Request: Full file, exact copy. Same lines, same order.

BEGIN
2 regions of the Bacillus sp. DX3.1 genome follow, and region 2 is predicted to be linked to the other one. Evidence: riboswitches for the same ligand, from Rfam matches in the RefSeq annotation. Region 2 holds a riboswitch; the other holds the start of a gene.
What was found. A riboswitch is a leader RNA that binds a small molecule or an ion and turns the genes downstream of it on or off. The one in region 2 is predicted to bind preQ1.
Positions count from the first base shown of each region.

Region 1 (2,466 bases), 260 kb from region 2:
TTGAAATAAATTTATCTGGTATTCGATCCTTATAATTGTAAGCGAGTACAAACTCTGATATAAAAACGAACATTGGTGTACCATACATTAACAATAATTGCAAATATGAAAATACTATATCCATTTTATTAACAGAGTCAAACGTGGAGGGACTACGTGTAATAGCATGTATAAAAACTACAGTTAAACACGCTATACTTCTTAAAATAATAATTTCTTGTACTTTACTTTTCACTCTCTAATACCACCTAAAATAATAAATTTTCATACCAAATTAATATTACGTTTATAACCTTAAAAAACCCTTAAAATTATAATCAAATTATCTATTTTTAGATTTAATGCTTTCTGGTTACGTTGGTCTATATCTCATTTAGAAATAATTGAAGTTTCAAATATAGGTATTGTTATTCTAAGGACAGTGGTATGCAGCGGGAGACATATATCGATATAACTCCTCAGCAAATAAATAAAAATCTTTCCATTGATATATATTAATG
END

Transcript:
2 regions of the Bacillus sp. DX3.1 genome follow, and region 2 is predicted to be linked to the other one. Evidence: riboswitches for the same ligand, from Rfam matches in the RefSeq annotation. Region 2 holds a riboswitch; the other holds the start of a gene.
What was found. A riboswitch is a leader RNA that binds a small molecule or an ion and turns the genes downstream of it on or off. The one in region 2 is predicted to bind preQ1.
Positions count from the first base shown of each region.

Region 1 (2,466 bases), 260 kb from region 2:
TTGAAATAAATTTATCTGGTATTCGATCCTTATAATTGTAAGCGAGTACAAACTCTGATATAAAAACGAACATTGGTGTACCATACATTAACAATAATTGCAAATATGAAAATACTATATCCATTTTATTAACAGAGTCAAACGTGGAGGGACTACGTGTAATAGCATGTATAAAAACTACAGTTAAACACGCTATACTTCTTAAAATAATAATTTCTTGTACTTTACTTTTCACTCTCTAATACCACCTAAAATAATAAATTTTCATACCAAATTAATATTACGTTTATAACCTTAAAAAACCCTTAAAATTATAATCAAATTATCTATTTTTAGATTTAATGCTTTCTGGTTACGTTGGTCTATATCTCATTTAGAAATAATTGAAGTTTCAAATATAGGTATTGTTATTCTAAGGACAGTGGTATGCAGCGGGAGACATATATCGATATAACTCCTCAGCAAATAAATAAAAATCTTTCCATTGATATATATTAATG